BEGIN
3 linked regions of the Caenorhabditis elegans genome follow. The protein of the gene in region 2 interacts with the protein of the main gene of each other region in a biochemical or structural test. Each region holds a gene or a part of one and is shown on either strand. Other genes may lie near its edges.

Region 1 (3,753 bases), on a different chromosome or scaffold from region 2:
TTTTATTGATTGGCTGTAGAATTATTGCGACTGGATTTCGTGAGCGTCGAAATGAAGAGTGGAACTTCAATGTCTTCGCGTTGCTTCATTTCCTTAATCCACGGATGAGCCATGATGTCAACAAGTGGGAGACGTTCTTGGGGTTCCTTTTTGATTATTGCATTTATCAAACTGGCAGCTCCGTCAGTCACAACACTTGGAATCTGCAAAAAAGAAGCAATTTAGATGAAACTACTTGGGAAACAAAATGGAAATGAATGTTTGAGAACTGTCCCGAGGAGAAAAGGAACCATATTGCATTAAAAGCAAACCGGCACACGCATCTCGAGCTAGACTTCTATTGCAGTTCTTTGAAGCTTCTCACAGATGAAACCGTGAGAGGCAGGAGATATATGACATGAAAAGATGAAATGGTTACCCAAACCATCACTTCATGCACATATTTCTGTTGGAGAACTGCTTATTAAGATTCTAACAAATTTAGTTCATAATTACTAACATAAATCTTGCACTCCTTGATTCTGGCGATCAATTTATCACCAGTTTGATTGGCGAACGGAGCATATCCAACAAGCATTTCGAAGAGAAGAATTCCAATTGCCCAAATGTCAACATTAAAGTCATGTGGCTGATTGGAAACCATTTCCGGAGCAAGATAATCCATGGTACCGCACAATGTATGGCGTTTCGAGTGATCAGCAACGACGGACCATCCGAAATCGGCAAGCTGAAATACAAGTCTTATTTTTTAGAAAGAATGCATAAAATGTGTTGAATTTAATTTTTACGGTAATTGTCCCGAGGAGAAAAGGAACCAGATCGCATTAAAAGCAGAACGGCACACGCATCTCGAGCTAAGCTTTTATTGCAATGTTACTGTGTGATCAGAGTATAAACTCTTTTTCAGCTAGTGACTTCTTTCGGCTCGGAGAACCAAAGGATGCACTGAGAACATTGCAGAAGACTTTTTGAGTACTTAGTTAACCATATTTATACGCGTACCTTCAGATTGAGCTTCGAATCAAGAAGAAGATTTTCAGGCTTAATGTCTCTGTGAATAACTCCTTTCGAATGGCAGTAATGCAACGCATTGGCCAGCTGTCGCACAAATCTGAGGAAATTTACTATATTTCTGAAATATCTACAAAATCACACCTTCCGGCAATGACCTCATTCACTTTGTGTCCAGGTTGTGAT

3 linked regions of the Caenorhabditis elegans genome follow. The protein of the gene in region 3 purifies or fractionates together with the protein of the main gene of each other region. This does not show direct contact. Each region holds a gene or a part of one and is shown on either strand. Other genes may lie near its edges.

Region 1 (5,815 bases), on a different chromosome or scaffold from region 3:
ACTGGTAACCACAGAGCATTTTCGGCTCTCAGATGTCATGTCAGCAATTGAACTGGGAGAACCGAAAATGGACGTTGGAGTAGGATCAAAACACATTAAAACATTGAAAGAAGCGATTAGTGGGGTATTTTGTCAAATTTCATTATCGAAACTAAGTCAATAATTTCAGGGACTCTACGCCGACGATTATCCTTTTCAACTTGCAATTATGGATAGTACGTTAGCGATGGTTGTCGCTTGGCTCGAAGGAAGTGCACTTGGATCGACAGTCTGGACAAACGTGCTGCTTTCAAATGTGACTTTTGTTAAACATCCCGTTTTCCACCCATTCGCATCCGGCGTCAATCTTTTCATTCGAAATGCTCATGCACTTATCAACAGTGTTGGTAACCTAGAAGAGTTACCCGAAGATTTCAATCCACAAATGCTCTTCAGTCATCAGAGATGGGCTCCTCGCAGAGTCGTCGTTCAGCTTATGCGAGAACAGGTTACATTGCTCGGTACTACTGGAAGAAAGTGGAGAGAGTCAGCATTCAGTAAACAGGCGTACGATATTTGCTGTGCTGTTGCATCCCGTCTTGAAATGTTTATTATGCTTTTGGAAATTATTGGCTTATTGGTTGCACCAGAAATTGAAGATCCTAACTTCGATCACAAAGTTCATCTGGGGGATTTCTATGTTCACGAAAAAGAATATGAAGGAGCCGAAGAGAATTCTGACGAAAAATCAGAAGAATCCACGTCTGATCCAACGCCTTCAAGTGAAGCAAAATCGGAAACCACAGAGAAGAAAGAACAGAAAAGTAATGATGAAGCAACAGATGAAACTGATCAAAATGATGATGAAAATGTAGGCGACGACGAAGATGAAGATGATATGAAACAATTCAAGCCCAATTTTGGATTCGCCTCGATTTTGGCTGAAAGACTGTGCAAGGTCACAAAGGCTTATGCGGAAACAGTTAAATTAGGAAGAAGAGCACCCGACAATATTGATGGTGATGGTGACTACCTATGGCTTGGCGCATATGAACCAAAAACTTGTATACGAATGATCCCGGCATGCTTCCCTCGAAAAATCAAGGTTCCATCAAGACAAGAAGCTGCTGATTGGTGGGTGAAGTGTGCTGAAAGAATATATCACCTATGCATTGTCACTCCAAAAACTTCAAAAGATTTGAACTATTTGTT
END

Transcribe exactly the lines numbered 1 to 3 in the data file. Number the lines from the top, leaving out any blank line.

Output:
3 linked regions of the Caenorhabditis elegans genome follow. The protein of the gene in region 2 interacts with the protein of the main gene of each other region in a biochemical or structural test. Each region holds a gene or a part of one and is shown on either strand. Other genes may lie near its edges.

Region 1 (3,753 bases), on a different chromosome or scaffold from region 2:
TTTTATTGATTGGCTGTAGAATTATTGCGACTGGATTTCGTGAGCGTCGAAATGAAGAGTGGAACTTCAATGTCTTCGCGTTGCTTCATTTCCTTAATCCACGGATGAGCCATGATGTCAACAAGTGGGAGACGTTCTTGGGGTTCCTTTTTGATTATTGCATTTATCAAACTGGCAGCTCCGTCAGTCACAACACTTGGAATCTGCAAAAAAGAAGCAATTTAGATGAAACTACTTGGGAAACAAAATGGAAATGAATGTTTGAGAACTGTCCCGAGGAGAAAAGGAACCATATTGCATTAAAAGCAAACCGGCACACGCATCTCGAGCTAGACTTCTATTGCAGTTCTTTGAAGCTTCTCACAGATGAAACCGTGAGAGGCAGGAGATATATGACATGAAAAGATGAAATGGTTACCCAAACCATCACTTCATGCACATATTTCTGTTGGAGAACTGCTTATTAAGATTCTAACAAATTTAGTTCATAATTACTAACATAAATCTTGCACTCCTTGATTCTGGCGATCAATTTATCACCAGTTTGATTGGCGAACGGAGCATATCCAACAAGCATTTCGAAGAGAAGAATTCCAATTGCCCAAATGTCAACATTAAAGTCATGTGGCTGATTGGAAACCATTTCCGGAGCAAGATAATCCATGGTACCGCACAATGTATGGCGTTTCGAGTGATCAGCAACGACGGACCATCCGAAATCGGCAAGCTGAAATACAAGTCTTATTTTTTAGAAAGAATGCATAAAATGTGTTGAATTTAATTTTTACGGTAATTGTCCCGAGGAGAAAAGGAACCAGATCGCATTAAAAGCAGAACGGCACACGCATCTCGAGCTAAGCTTTTATTGCAATGTTACTGTGTGATCAGAGTATAAACTCTTTTTCAGCTAGTGACTTCTTTCGGCTCGGAGAACCAAAGGATGCACTGAGAACATTGCAGAAGACTTTTTGAGTACTTAGTTAACCATATTTATACGCGTACCTTCAGATTGAGCTTCGAATCAAGAAGAAGATTTTCAGGCTTAATGTCTCTGTGAATAACTCCTTTCGAATGGCAGTAATGCAACGCATTGGCCAGCTGTCGCACAAATCTGAGGAAATTTACTATATTTCTGAAATATCTACAAAATCACACCTTCCGGCAATGACCTCATTCACTTTGTGTCCAGGTTGTGAT